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Sidney Poitier, first Black winner of best actor Oscar, dies at 94

BY Chloe Folmar

Performer and activist Sidney Poitier, the first Black winner of the best actor Oscar, has died at 94.

Poitier, who was born in Miami to Bahamian parents, died Thursday in the Bahamas, acting director general of the nation’s Ministry of Foreign Affairs Eugene Torchon-Newry told news outlets.

The actor, who also served as the Bahamas’ ambassador to Japan for 10 years, received a British knighthood in 1974, a Kennedy Center Honor in 1995 and the Presidential Medal of Freedom from then-President Obamain 2009

Poitier, who starred in “A Raisin in the Sun” and “In the Heat of the Night,” won his 1964 Academy Award for his performance as a handyman who builds a church for a group of nuns in “Lilies of the Field.”

Before Poitier, no Black thespian maintained a career as a lead actor or saw films produced based on his own power as a performer. For years, he was the only popular Black movie star.

“I felt very much as if I were representing 15, 18 million people with every move I made,” he once wrote.

Poitier also notably played an escaped convict in “The Defiant One,” an office worker in “A Patch of Blue” and a teacher in London’s East End in “To Sir, with Love.”

“I made films when the only other Black on the lot was the shoeshine boy,” Poitier told Newsweek in 1988. “I was kind of the lone guy in town.”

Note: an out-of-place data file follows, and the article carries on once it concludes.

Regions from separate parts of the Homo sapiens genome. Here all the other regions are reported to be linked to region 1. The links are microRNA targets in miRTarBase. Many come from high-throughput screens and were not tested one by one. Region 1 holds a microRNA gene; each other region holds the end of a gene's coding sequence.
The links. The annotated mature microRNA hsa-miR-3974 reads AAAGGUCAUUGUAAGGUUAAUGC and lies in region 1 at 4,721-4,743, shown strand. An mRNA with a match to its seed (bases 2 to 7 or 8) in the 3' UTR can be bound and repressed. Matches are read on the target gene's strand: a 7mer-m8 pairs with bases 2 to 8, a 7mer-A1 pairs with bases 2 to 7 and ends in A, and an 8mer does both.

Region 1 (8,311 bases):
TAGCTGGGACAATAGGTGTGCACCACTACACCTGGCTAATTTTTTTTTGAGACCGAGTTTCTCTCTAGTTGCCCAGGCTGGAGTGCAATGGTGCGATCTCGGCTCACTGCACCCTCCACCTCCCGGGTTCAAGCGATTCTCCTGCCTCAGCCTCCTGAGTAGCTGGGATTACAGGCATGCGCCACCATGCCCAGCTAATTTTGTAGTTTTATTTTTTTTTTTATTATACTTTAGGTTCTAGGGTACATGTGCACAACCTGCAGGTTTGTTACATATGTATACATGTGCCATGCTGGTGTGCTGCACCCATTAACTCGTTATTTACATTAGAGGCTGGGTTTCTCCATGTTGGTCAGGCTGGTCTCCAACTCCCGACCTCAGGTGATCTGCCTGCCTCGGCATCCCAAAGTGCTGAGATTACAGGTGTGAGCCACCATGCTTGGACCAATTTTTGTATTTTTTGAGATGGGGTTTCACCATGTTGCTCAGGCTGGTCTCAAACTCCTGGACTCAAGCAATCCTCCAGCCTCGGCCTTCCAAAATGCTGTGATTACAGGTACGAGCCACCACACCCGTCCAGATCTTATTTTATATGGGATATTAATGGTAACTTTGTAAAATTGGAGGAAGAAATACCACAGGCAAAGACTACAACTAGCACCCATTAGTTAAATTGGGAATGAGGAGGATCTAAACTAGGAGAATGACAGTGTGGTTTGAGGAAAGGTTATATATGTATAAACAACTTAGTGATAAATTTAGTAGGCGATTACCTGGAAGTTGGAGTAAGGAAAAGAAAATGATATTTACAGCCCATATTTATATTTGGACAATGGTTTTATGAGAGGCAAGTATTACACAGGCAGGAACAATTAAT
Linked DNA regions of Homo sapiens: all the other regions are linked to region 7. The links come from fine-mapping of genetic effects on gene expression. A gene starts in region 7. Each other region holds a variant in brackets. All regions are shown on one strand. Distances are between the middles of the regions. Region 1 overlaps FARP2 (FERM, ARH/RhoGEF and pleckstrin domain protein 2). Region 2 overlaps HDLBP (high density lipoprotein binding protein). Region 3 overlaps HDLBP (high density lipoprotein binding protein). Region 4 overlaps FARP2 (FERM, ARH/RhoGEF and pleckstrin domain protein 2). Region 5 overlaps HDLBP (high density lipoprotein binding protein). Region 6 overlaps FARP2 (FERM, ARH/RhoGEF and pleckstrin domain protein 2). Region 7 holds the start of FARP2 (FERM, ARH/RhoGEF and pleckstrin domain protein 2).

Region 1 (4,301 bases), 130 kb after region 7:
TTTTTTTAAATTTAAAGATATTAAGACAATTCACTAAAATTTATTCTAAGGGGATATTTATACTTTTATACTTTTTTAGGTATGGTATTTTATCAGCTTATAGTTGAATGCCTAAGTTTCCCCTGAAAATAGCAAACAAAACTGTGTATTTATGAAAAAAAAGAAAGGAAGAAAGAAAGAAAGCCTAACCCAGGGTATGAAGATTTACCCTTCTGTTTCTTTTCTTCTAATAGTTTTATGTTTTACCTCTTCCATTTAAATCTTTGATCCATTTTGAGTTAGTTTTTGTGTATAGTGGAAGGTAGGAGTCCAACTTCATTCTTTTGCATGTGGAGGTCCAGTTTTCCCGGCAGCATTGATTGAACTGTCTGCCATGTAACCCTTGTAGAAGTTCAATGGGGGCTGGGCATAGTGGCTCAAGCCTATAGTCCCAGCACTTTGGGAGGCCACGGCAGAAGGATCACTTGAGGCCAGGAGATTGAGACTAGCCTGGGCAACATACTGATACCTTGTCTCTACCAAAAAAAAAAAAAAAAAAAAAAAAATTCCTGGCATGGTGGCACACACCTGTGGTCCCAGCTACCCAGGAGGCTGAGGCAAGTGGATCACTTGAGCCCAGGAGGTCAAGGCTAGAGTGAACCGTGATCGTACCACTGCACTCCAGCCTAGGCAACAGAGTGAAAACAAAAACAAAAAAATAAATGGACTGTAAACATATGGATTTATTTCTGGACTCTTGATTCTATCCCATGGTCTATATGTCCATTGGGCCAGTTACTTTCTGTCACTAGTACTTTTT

Poitier faced discrimination despite his stardom, including difficulty in finding housing in Los Angeles. He was followed by the Ku Klux Klan on a visit to Mississippi in 1964 in the wake of multiple murders of civil rights workers.

Poitier participated in the 1963 March on Washington, among other prominent civil rights events. His roles as forgiving and reconciling Black men were sometimes criticized by other civil rights activists.

Tributes to the late star poured in on social media.

“He showed us how to reach for the stars,” “The View” co-host and fellow Oscar winner Whoopi Goldbergwrote on Twitter. “My condolences to his family and to all of us as well.”

This article originally appeared in The Hill.

The Chicago Crusader will have extended coverage of the life of Sidney Poitier in this week’s print edition.

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